Fighting Oil with Oil

The Washington Post’s editorials cannot be easily dismissed.  Besides an apparent confluence of political interests with the Bush administration, by its own admission the Post has cooperated with the State Department in a disturbing confusion of government and supposedly independent media.  According to staff writer Marcela Sanchez writing in early August of this year, “State Department officials say they are talking with U.S. editorial writers, hoping to send a clear message to Chavez through the press…”  And it would appear that they have.  Chávez is restructuring his cabinet as well, at least in part as part of a process he has called the “deepening of the Bolívarian revolution.”

Last August almost 6 million (60%) Venezuelans voted for Chávez to stay in office in a recall referendum that severely backfired on the fractured opposition, and just last month State and Municipal candidates loyal to Chávez came away with a near sweep of the country.  The resultant “red map” is a great boon to Chávez, who declared after his referendum victory the inauguration of the “revolution within the revolution.”

Three weeks into the newest phase of the Bolívarian revolution, named after Latin American independence leader Simón Bolívar, President Chávez has appointed a new Foreign Minister in what is looking more and more like a direct response to Condoleezza Rice’s new duties.  Leaving the state oil company PDVSA to Energy minister Rafael Ramírez, former president Alí Rodriguez Araque is Venezuela’s newest Foreign Minister.  Before wresting the state oil company from the elites who had long been the sole custodians of the country’s oil wealth, Rodriguez was Secretary-General of the Organization of Petroleum Exporting Countries (OPEC)—a legacy that has surely earned the ire of the US.  And before that, Rodriguez was a communist guerilla.

In appointing Alí Rodriguez to head up Venezuela’s Foreign Ministry, President Chávez must be conscious of the threatening possibilities of a second Bush administration with nothing to lose.  Certainly this administration has made its hatred for Cuba and, partly by association, for Venezuela clear.  Add to this the potential for a broadened ‘assertiveness’ in the US’ conflation of energy security and national security, and Venezuela’s own newly intertwined oil and foreign policy, unfortunately, makes sense.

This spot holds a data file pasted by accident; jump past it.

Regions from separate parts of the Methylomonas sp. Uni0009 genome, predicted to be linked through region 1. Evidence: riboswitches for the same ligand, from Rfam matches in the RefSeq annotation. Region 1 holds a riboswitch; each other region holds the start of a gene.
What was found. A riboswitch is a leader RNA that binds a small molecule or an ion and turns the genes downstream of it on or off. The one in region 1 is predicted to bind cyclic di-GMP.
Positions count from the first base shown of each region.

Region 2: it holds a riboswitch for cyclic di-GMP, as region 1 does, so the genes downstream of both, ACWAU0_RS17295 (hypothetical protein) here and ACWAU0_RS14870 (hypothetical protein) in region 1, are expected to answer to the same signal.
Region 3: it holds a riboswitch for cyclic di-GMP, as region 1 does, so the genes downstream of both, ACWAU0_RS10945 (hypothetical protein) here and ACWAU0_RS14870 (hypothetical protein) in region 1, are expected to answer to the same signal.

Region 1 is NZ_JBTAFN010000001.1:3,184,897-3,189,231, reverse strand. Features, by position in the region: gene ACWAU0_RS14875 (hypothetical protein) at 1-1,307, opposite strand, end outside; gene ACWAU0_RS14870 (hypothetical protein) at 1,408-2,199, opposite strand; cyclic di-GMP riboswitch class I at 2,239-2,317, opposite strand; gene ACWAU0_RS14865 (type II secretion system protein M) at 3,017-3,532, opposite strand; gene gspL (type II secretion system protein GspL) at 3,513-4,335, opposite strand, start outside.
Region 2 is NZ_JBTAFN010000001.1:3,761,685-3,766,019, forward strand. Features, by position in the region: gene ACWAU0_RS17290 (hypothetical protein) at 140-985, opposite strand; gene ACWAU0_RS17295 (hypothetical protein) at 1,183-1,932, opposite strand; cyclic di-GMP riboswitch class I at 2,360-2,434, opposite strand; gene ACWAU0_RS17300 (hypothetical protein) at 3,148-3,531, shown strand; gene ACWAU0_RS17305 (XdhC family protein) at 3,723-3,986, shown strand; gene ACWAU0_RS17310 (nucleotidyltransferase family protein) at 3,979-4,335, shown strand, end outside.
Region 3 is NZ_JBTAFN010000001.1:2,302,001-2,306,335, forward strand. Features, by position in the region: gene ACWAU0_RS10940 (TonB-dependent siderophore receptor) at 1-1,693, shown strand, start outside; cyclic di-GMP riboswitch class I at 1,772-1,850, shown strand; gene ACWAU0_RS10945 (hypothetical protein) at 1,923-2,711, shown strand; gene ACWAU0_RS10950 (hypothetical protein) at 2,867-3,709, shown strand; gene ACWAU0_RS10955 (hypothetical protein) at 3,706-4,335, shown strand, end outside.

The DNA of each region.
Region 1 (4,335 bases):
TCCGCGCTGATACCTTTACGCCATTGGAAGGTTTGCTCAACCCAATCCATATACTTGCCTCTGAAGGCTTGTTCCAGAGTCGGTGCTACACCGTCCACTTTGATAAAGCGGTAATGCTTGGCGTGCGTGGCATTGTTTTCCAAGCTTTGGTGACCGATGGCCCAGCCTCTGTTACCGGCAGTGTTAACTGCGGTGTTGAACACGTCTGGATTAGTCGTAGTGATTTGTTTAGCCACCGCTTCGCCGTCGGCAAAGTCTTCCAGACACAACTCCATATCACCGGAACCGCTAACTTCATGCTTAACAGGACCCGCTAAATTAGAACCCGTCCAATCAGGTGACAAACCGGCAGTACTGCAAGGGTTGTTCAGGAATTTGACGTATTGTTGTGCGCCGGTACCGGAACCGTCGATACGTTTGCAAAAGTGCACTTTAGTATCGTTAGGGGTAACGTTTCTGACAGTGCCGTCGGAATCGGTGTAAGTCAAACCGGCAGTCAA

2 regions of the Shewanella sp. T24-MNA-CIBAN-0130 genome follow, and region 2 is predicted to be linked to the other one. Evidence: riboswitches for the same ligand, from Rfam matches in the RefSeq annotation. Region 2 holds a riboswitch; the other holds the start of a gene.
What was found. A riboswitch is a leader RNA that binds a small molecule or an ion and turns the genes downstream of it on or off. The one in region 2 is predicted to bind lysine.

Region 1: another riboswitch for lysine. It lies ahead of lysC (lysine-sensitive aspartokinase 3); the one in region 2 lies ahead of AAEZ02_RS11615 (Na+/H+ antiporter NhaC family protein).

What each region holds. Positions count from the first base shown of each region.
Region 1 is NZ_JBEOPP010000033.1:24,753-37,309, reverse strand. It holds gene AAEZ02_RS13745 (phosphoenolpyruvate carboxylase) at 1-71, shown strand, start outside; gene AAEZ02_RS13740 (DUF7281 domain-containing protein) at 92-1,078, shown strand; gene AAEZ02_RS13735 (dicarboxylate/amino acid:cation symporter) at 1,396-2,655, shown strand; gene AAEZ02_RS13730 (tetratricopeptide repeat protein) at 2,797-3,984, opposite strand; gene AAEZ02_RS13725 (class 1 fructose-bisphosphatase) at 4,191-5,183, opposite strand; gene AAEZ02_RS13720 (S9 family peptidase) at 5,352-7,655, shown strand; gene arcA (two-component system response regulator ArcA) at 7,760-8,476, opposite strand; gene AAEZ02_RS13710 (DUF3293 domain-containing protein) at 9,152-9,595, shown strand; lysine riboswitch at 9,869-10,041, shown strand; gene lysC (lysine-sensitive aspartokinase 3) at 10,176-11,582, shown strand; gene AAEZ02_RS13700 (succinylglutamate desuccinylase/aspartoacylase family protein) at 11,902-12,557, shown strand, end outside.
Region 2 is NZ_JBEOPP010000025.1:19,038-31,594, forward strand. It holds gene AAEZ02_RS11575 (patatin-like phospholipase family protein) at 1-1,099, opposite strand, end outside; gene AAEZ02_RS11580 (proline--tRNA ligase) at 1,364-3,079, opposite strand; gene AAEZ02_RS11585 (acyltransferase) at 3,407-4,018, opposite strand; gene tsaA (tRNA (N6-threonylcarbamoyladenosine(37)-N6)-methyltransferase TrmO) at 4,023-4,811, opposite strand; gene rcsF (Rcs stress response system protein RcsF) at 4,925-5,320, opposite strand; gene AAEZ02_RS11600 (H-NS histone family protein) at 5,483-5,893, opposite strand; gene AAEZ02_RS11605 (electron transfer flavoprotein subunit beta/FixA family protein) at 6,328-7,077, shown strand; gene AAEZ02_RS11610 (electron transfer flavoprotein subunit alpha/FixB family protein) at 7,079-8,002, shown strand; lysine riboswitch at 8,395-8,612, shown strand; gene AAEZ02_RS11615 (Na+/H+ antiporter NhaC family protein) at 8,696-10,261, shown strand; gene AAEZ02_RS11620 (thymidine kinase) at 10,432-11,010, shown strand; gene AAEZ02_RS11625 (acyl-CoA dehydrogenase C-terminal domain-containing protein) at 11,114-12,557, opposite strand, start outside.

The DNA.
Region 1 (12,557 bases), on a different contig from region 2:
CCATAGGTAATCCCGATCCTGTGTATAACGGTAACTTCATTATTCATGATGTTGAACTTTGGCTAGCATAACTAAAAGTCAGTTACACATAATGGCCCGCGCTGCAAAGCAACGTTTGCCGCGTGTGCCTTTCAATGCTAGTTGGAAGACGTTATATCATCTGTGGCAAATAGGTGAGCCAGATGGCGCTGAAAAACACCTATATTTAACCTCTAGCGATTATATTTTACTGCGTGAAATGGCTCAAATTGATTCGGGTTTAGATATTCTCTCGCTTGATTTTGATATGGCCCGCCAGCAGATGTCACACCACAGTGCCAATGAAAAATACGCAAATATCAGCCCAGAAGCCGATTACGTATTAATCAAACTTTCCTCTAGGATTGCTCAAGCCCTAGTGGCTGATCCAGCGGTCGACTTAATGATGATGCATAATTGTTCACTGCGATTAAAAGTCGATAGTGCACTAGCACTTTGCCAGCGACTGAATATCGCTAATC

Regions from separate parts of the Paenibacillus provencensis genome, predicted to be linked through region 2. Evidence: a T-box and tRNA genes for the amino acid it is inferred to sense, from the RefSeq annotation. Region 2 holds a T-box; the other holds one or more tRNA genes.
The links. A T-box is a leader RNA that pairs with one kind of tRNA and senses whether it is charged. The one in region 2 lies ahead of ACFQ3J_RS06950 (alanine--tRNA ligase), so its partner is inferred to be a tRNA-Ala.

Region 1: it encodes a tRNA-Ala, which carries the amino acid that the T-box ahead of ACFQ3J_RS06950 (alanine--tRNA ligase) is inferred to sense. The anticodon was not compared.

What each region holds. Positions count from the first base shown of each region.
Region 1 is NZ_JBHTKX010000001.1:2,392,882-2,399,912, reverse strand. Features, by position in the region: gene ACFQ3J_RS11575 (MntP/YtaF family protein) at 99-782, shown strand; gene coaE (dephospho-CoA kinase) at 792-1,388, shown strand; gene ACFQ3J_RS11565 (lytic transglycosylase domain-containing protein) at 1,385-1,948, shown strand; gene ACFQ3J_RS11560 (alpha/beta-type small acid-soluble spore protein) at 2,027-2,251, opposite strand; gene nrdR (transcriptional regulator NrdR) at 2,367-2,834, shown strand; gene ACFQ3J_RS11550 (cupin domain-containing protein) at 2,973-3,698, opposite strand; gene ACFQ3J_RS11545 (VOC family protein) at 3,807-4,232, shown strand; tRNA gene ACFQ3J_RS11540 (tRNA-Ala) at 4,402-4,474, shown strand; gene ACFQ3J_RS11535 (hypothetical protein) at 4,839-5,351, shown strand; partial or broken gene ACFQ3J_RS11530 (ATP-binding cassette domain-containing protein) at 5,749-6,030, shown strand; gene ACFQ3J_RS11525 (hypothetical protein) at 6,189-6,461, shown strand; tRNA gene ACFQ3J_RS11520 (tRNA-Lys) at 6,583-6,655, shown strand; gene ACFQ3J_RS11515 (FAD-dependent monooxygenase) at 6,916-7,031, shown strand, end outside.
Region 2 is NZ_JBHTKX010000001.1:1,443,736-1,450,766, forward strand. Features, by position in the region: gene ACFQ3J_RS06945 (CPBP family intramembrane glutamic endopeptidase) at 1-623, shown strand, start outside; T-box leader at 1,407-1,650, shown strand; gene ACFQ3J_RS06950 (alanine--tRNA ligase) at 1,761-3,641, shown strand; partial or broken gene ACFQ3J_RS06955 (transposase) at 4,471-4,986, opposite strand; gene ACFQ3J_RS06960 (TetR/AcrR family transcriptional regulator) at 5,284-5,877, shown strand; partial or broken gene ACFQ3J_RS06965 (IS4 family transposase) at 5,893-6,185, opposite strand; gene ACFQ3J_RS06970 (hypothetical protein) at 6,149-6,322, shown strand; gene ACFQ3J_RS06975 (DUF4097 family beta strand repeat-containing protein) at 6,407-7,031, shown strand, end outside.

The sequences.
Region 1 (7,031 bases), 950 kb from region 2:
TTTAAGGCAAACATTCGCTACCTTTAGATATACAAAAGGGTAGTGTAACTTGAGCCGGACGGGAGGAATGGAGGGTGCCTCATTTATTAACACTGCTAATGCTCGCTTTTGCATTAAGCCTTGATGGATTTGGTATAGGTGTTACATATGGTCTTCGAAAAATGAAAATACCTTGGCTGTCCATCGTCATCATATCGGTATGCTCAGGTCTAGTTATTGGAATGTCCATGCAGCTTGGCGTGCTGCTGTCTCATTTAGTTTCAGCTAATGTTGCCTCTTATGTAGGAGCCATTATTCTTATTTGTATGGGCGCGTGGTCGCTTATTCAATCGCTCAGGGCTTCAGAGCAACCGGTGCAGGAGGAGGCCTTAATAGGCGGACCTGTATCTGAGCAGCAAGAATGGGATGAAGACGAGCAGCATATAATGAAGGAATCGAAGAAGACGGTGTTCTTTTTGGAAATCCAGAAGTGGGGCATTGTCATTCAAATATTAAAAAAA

As Roger Tissot, director of markets and countries for the PFC Energy Group, an energy consulting group in Washington notes in a New York Times article by Brian Ellsworth, “President Chávez believes that energy policy and foreign policy go hand in hand, so he needs someone like Alí Rodríguez who has the technical background to build diplomatic bridges out of commercial relationships based on oil.”

Oil at the center of the Bush doctrine?  Ok, so it’s been said before.  But when the horrified historical observer looks back on what has been ‘accomplished’ in the name of energy strategy during Bush’s first term, the imagination shudders at the thought of what may lie ahead.  Rice’s direction as Secretary of State may in the end be no different from Powell’s.  Despite his image as the ‘human one’, and despite the occasional foot shuffling and pouting, he dutifully toed the line.

Yet Rice’s appointment may also represent the extension of the Bush doctrine as it has been applied in South Asia and the Middle East to other parts of the globe—and if the canary in the mineshaft/State Department stoolies at the Washington Post are any indication, Latin America and Venezuela are in trouble.


It is perhaps a prescient strategy.  Along with Rice, other oil hawks appear to be in position should the second Bush administration be ready to concentrate more fully on Latin America.  Council on Foreign Relations (CFR) member Amy Myers Jeffe of the James A. Baker III Institute is one.  According to her webpage at Rice University (where the Baker Institute is based), Ms. Jaffe is currently organizing a major study on energy in Latin America for the Baker Institute.

The last major study on energy that Jaffe worked on was apparently well received in Washington.  “Strategic Energy Policy Challenges for the 21st Century,” co-sponsored by the Baker Institute and the CFR and directed by Jaffe bluntly states the report’s central dilemma: “the American people continue to demand plentiful and cheap energy without sacrifice or inconvenience…”—one can see where the prioritization of those demands have taken us.

James Baker was Secretary of State under Bush I from 1989-1992, the same time when Condoleezza Rice was Senior Advisor on Soviet Affairs to Bush Senior’s National Security Council.  Baker recently regained notoriety as Bush Junior’s envoy on Iraq’s debt, when it was revealed by Naomi Klein in The Nation that Baker was using his connections with the White House to further enrich himself and his buddies at the Carlyle Group.